OSS NOKALVA, INC. v. EUROPEAN SPACE AGENCY, Appellant
OSS Nokalva, Inc., Appellant v. European Space Agency.
OPINION OF THE COURT
This case comes to us under the collateral order doctrine on appeal from the District Court's order denying the European Space Agency's (“ESA”) motion to dismiss the claims of OSS Nokalva, Inc. (“OSSN”). ESA had asserted absolute immunity from suit based on its status as an international organization. The District Court held that ESA is generally entitled to absolute immunity, but that here it waived such immunity. ESA appeals the conclusion that it waived immunity. OSSN cross-appeals the finding that ESA “is entitled to absolute immunity in the first place.” OSSN Br. at 2. We agree with the District Court that ESA is not entitled to immunity in this case, but our conclusion is based on reasons other than those relied on by the District Court.
A. The Parties
OSSN is a New Jersey corporation which provides software and services to its customers. ESA, a designated international organization with headquarters in Germany, is comprised of eighteen member states and was founded “to provide for and to promote, for exclusively peaceful purposes, cooperation among European States in space research and technology.” ESA Convention, Art. II(a) (quotation and citation omitted).
A federal statute enacted in 1945, the International Organizations Immunities Act, 22 U.S.C. § 288, et seq. (“IOIA”), applies to those international organizations which the President designates as entitled to the benefits of the Act. See 22 U.S.C. § 288. The IOIA provides that designated international organizations, to the extent consistent with the instruments creating them, have the capacity to enter into contracts. Id. § 288a(a)(i). The IOIA also provides that designated organizations “enjoy the same immunity from suit and every form of judicial process as is enjoyed by foreign governments, except to the extent that such organizations may expressly waive their immunity for the purpose of any proceedings or by the terms of any contract.” Id. § 288a(b). ESA's predecessor was designated as an international organization by President Johnson in 1966. See Exec. Order No. 11,318, 31 Fed.Reg. 15307 (Dec. 5, 1966), as amended by Exec. Order No. 11,351, 32 Fed.Reg. 7561 (May 22, 1967), superceded by Exec. Order No. 11,760, 39 Fed.Reg. 2343 (Jan. 17, 1974), as amended by Exec. Order No. 12,766, 56 Fed.Reg. 28463 (June 18, 1991).
The ESA Convention (“Convention”) governs ESA's policies, procedures, and internal rules. A council of representatives (“Council”) from ESA's member states oversees its governance. The Convention provides that ESA is immune from “jurisdiction and execution,” except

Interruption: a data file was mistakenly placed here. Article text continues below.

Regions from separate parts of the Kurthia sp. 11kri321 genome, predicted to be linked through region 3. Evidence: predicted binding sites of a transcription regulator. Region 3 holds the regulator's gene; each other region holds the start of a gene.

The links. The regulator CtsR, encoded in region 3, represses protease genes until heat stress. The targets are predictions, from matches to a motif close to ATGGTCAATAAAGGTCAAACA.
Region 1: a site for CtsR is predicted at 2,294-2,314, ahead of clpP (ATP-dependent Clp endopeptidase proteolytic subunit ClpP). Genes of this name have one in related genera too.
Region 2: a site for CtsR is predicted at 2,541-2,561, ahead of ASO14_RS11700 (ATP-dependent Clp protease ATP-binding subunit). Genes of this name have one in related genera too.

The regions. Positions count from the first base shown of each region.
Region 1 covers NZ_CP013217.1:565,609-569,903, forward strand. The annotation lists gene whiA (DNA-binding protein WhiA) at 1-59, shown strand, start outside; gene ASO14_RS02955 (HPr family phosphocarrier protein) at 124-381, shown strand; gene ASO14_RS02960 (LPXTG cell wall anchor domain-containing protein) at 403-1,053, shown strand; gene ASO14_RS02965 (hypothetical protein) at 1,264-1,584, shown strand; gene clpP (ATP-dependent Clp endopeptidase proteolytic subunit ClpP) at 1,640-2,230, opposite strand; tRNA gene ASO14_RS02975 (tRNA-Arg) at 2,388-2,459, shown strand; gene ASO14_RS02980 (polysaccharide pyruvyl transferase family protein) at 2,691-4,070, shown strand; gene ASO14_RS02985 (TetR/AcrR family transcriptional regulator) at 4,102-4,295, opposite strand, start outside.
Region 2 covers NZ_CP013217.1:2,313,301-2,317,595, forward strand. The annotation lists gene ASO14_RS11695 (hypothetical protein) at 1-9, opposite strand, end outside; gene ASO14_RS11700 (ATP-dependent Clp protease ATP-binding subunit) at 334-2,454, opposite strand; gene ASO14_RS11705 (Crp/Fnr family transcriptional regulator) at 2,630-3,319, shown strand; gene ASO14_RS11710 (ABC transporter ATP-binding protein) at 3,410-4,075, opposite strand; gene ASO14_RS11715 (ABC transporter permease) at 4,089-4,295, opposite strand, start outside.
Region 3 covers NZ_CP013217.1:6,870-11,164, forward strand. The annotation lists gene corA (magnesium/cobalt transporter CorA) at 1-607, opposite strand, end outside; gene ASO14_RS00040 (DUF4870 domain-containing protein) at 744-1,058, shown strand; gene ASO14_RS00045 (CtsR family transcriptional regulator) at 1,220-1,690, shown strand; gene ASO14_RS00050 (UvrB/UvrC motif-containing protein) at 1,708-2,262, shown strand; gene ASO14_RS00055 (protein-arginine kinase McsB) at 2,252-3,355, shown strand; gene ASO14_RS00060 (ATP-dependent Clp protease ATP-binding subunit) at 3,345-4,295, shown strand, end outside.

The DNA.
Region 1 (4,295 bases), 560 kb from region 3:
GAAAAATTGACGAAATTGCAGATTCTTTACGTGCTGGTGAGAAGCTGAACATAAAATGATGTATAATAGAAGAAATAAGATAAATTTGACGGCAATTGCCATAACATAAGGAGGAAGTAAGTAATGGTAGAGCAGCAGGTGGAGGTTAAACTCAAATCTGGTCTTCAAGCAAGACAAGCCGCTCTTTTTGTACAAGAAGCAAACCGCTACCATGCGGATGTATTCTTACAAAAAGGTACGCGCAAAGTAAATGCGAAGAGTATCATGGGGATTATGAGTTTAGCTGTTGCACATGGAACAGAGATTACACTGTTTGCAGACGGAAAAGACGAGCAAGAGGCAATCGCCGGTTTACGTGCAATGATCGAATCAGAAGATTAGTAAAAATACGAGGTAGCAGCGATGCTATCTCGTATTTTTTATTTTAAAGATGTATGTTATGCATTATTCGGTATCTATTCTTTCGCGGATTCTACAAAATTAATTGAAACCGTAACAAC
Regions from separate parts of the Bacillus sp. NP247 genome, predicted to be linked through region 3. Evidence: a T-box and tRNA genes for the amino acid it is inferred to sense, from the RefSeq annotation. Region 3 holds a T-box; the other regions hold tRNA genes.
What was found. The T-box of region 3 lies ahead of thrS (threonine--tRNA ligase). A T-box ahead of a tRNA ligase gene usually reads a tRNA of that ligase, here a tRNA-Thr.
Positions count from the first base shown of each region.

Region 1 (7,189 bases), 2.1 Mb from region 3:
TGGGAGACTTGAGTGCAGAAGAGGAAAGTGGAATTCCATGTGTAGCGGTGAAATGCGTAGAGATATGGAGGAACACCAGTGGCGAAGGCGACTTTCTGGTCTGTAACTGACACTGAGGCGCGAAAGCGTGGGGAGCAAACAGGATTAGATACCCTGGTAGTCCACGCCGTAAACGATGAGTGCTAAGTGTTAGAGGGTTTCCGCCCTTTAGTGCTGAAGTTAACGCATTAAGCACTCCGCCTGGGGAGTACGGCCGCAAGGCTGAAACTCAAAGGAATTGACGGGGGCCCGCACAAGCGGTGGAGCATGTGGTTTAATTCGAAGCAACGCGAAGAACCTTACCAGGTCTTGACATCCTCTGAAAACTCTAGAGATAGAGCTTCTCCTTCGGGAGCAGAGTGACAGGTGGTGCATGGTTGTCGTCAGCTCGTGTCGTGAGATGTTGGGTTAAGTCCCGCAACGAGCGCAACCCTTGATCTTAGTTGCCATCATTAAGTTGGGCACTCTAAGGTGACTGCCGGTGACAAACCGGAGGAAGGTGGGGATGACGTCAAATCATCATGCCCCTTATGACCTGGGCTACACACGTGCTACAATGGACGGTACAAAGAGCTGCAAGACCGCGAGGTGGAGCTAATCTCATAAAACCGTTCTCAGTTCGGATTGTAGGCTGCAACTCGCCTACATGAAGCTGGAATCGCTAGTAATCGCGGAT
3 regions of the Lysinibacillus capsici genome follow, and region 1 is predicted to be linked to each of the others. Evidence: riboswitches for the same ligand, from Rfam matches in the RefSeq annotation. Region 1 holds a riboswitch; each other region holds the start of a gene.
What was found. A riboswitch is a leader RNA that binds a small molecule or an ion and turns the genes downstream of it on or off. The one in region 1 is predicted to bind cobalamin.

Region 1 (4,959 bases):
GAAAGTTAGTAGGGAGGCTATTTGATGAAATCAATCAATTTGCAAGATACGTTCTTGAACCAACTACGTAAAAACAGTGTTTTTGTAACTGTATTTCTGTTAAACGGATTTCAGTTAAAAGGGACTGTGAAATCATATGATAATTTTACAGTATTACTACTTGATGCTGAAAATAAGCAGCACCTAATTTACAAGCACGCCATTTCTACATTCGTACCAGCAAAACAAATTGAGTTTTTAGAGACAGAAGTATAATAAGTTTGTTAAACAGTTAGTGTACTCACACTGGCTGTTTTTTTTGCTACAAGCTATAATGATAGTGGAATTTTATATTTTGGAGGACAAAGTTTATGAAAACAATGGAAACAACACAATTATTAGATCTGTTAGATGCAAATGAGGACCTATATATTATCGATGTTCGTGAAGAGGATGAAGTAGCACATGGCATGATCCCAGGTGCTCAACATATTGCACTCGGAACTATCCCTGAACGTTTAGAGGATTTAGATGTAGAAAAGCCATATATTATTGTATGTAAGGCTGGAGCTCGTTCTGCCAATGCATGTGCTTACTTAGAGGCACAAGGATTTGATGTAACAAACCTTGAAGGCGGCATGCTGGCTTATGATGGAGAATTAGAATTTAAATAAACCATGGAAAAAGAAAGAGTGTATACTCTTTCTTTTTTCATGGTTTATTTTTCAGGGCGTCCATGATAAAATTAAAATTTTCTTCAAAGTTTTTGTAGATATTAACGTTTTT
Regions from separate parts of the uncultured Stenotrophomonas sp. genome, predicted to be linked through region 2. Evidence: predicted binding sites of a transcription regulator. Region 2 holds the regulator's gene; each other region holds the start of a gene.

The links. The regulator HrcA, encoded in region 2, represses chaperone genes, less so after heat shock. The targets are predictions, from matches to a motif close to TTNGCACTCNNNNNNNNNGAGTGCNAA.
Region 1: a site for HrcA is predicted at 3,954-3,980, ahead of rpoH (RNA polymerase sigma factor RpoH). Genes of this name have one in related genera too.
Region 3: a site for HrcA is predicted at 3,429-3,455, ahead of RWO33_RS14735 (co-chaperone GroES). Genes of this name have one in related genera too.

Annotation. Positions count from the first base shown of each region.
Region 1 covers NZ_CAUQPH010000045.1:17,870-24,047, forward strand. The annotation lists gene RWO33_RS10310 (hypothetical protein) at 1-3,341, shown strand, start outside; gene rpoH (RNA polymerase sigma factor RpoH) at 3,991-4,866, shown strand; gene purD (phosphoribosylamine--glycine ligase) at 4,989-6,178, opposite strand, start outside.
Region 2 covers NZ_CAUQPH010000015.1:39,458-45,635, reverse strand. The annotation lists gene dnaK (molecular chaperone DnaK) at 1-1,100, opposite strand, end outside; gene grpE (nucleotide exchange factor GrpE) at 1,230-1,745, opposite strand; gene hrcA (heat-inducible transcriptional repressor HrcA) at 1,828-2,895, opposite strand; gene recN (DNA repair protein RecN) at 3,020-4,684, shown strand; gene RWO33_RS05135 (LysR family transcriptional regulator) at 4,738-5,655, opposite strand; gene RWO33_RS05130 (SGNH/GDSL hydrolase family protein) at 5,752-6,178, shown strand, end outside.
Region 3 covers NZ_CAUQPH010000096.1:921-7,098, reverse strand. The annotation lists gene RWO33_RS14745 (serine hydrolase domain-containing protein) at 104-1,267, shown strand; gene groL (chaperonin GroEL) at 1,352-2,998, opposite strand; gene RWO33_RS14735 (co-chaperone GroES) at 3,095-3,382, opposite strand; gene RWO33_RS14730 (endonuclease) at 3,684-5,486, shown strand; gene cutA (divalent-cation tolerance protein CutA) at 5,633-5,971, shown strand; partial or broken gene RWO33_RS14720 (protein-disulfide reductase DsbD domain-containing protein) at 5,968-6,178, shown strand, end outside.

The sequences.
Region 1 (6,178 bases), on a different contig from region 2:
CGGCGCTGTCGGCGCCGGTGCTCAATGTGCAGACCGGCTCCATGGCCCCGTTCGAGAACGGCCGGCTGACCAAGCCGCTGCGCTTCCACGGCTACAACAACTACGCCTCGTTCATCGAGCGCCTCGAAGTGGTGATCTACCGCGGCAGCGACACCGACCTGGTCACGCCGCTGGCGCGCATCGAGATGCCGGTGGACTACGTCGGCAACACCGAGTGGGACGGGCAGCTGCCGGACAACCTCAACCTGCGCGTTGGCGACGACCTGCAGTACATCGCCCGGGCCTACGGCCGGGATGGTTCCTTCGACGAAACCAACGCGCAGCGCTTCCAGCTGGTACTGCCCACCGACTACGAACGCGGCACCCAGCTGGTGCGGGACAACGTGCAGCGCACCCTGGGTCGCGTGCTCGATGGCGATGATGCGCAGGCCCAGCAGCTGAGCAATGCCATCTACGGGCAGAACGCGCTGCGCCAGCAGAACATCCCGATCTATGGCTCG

to the extent that it shall, by decision of the Council, have expressly waived such immunity in a particular case; the Council has the duty to waive this immunity in all cases where reliance upon it would impede the course of justice and it can be waived without prejudicing the interests of the Agency[.]
Convention, Annex I, Art. IV ¶ 1(a).
B. The Agreements
ESA contracted with OSSN to provide it with, among other things, software tools and related proprietary software and information to assist ESA in developing its own software. Between 1996 and 2004, the parties executed four sets of License Agreements and corresponding Software Maintenance Agreements (“Agreements”).1
The first set of Agreements, License No. 5941, dated February 7, 1996, provided that “[a]ny dispute which cannot be settled amicably shall be submitted to arbitration. The arbitration proceedings shall take place in Princeton (New Jersey) in accordance with the rules of the International Chamber of Commerce.” App. at 62, 65. A provision consenting to the jurisdiction of the New Jersey courts was struck out. The subsequent Agreements, though, contained a different forum selection clause-language setting forth that each
Agreement shall be governed by the laws of the state of New Jersey and [that ESA] expressly submits to jurisdiction therein ․ and agrees that any dispute arising out of this Agreement shall be subject exclusively to the jurisdiction of New Jersey courts or the Federal court for the district of New Jersey.
App. at 68, 72, 75, 79, 82, 86. Of significance to the underlying dispute between the parties is the provision of the License Agreements that stated “[n]either the Program(s) nor this Agreement may be assigned, sublicensed or otherwise transferred by [ESA] without prior written consent from OSS[N] ․ “ App. at 61; see also App. at 67, 74, 81.
C. The Underlying Dispute
Based on its contention that ESA breached the agreements, OSSN filed suit against ESA in the Superior Court of New Jersey, Somerset County. ESA removed OSSN's action to the United States District Court for the District of New Jersey under 28 U.S.C. § 1441(a). The District Court had diversity jurisdiction under 28 U.S.C. § 1332(a).
In its complaint, OSSN asserts that ESA: (1) breached the Agreements by distributing OSSN software to third parties; and (2) failed to compensate OSSN for certain software, as well as for the distribution of OSSN's software to third parties. As a result, OSSN filed contract claims as well as claims for unjust enrichment, conversion, negligence, collection of debt payable, and a claim asserting that ESA “tortiously and unlawfully interfered with [OSSN's] customer relationships and prospective economic advantage․” App. at 33-37.